If you’re a hardcore Web developer or dedicated Firefox tester, then be sure to check out Firefox 3.6 alpha 1. It’s pretty stable from the time I spent using it, so the “alpha” label is probably scarier than the actual software. But, there’s nothing compelling in the release yet to check out for most users.

Comments on "Looking Ahead to Firefox 3.6: Speed Matters"


STABILITY! PROCESS ISOLATION! Those are more important than speed improvements. It would be nice if FF did not crash daily, or crash in response to being really hammered hard. I routinely open up 100+ tabs and have active processes in each. But FF is not happy with that situation…

I know, the \”crashes daily\” is not a common experience, but it has been my experience with pretty much every version of FF, so not sure what I\’m doing wrong. It\’s probably all the extensions I add. No, wait? All the? I only add like three extensions… hmm, alright, 9. But that doesn\’t seem like that many, really.

Ah, well…

Now Opera — *that* is a great browser![1]

[1] I actually like FF just fine, on the whole. But I don\’t love it like I do some software, like, say, Gvim, or rsync, or even Apache. Opera is a browser one can fall in love with — FireFox is not. It\’s subtle, that difference.


stop talking



Firefox has steadily improved. Firefox 3 was easily faster than 2.0, Firefox 3.5 was easily faster than 3.0, and improvements continue to come.

Firefox is considerably more feature rich compared to Google Chrome. Only individuals can decide whether the rich features or the absolute fastest performance are the most critical reasons to choose a browser.

I don\’t choose one or the other; I use a variety of browsers. Seamonkey Nightly Build is my regular browser, Firefox Nightly Build is next, then I use Midori, Chrome, and several others from time to time. Midori beats Chrome in my book. It is difficult to distinguish speed between Chrome and Midori, but Midori is closer to Firefox in features, such as font management and bookmark handling, so to me that matters.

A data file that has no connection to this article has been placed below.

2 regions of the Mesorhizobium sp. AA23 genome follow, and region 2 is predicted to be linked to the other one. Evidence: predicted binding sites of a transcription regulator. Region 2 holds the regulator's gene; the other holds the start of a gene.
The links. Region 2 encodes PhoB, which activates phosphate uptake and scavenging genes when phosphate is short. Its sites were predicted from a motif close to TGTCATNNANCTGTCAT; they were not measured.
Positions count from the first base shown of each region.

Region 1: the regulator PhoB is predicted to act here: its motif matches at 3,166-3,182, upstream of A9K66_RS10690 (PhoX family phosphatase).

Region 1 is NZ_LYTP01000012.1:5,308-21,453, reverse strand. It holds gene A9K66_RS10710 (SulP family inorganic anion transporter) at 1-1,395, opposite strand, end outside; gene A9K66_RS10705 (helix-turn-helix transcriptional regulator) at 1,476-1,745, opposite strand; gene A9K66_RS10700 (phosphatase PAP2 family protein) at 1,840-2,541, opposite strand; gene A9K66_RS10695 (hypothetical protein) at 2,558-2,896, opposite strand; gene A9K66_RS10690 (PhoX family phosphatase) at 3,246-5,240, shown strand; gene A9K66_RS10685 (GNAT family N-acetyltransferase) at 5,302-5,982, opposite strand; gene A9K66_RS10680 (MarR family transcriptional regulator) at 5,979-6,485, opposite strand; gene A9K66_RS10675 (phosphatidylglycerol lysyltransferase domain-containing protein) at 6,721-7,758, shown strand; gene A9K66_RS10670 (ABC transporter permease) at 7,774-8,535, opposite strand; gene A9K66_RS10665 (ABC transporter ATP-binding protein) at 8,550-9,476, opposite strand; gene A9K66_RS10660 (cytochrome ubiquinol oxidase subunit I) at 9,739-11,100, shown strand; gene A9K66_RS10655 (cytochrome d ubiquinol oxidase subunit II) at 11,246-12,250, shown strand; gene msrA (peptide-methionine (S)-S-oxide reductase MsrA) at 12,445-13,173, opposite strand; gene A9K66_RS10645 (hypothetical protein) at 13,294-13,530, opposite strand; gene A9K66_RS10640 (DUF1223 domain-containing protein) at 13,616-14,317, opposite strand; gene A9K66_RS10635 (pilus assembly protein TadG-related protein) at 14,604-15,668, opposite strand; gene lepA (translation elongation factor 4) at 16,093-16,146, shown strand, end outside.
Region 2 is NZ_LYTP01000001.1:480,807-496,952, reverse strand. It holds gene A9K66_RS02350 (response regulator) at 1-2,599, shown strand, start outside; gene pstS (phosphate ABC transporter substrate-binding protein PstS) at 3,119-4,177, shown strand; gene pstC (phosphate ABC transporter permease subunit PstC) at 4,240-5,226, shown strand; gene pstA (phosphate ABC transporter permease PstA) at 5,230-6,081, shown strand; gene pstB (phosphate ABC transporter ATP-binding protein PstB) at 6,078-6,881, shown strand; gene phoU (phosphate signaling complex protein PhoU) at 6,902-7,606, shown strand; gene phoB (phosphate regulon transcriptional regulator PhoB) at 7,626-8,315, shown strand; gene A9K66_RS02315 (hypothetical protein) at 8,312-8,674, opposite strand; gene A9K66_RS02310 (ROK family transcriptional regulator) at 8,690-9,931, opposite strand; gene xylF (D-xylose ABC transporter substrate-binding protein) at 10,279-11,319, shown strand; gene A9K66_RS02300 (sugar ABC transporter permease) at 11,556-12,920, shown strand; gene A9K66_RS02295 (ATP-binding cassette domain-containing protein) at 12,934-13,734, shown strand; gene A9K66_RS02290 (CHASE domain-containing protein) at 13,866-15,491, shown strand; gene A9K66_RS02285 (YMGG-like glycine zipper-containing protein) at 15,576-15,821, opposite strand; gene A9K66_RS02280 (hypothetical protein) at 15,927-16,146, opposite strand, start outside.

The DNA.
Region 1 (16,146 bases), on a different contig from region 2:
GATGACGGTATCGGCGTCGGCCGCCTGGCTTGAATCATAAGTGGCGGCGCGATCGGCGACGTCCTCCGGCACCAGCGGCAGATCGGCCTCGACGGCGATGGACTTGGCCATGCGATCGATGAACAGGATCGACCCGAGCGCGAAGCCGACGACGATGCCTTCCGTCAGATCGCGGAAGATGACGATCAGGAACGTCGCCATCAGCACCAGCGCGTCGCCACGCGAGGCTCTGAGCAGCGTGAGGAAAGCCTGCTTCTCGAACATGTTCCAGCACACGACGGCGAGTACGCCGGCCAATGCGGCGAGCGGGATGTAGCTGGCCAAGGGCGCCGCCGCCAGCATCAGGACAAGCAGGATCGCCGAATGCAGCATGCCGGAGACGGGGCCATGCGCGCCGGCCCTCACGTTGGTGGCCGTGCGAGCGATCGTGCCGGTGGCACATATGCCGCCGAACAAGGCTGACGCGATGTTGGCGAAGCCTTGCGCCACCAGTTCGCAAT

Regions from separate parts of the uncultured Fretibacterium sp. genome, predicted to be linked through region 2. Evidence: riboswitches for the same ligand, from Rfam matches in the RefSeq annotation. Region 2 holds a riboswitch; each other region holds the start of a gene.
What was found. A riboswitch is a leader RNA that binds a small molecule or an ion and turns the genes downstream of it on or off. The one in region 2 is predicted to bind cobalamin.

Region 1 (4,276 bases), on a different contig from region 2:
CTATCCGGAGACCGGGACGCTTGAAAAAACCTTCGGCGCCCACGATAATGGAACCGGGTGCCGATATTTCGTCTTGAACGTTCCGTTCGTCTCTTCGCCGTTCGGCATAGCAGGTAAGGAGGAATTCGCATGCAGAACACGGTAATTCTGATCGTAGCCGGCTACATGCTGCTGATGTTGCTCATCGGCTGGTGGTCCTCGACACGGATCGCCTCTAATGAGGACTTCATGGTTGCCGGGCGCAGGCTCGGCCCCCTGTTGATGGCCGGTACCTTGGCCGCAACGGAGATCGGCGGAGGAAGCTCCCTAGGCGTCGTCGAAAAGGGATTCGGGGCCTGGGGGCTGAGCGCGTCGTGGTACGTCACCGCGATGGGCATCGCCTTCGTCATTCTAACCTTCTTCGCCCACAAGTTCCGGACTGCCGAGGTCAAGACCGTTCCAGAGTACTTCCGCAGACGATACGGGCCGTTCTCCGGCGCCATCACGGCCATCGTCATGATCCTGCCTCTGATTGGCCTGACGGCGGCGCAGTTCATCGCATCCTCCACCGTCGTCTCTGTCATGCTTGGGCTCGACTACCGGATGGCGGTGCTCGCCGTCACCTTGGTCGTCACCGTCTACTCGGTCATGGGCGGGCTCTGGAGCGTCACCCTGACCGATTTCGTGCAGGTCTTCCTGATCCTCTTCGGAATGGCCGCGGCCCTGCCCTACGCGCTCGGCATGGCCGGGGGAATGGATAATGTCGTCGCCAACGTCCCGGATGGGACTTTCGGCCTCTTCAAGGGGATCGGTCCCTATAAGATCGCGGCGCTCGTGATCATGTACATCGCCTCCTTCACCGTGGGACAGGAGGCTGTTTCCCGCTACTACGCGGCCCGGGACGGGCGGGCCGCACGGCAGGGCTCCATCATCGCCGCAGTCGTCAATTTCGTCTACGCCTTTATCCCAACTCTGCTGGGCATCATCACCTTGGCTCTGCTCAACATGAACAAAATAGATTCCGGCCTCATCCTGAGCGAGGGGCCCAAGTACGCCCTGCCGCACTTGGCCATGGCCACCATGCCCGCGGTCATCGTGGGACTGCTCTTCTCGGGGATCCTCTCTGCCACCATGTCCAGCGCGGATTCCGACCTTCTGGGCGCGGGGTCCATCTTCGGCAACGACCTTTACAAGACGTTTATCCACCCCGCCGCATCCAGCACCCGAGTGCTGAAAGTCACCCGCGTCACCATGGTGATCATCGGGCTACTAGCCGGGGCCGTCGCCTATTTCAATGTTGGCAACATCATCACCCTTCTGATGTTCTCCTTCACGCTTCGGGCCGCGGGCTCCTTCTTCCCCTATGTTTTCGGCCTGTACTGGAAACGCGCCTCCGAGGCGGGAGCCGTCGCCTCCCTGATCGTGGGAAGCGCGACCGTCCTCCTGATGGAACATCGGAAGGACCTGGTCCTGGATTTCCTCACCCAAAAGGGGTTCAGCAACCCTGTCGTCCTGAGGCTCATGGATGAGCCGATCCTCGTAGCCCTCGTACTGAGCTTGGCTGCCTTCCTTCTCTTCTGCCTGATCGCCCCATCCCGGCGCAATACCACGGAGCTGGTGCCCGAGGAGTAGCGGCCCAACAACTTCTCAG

That gradients page would have been a lot more interesting if they had made it work on other browsers, since not exactly a lot of people are using FF 3.6a. All they had to do was put in .png pictures of what they look like so we could get a glimpse of what\’s coming, instead of some stupid white boxes.


My main concern with Chrome, is can we really trust Google? What do you think the company that wants to index everything in existence, will do if you use their browser? Log every place you go and every piece of information so that they can channel the appropriate advertising to you. That\’s my suspicion and it is enough to keep me from using Chrome browser or Chrome OS.


Just as a joke I ran SunSpider JavaScript Benchmark with IE and IE 64. The times were 8405ms and 8548ms respectively. Compared to 1550ms for Firefox 3.5.2 and 1029ms for Chrome I never thought the numbers would be this bad.


jsilve1 should wake-up to the idea that 100+ open tabs might be unreasonable. How do you keep track of that many? Do you suffer from ADD and keep opening tabs without regard to those you have read?

Everything has its limits. Expecting a browser to keep track of your bad habits without crashing strikes me as seriously unreasonable.


Other criteria like fairness or multitasking might be more important than the performance. We did some test with a scenario that plays HD video during web-browsing on HyperThreading enabled CPU. Internet Explorer just works flawlessly, but Firefox hogs CPU with Flash or javascript pages and the video clip shows blinking. Users might not notice 1 sec better loading time or faster javascript execution, but it is annoying if multiple web browsers affects the performance of other applications in case of me.



I\’m not *browsing* when I open up 100+ tabs; I\’m updating websites as part of my job. The update process for this particular software is hands-off, but does require HTTP access of the update page. Also, although I can semi-automate the process with a (wget or cURL)+shell script, I still unfortunately need to touch the sites manually at one or two points in the process.

Anyway, yes, I realize that I am over-utilizing the thing (FF, I mean).

But I do still experience crashing on at a minimum weekly, if not daily, basis, of FF. Although of late, it seems to have gotten better. after updating to FF 3.0.11+ (on 3.0.13 currently — Mozilla/5.0 (X11; U; Linux i686; en-US; rv: Gecko/Ubuntu/9.04 (jaunty) Firefox/3.0.13 Glubble/ )

later, linuxolians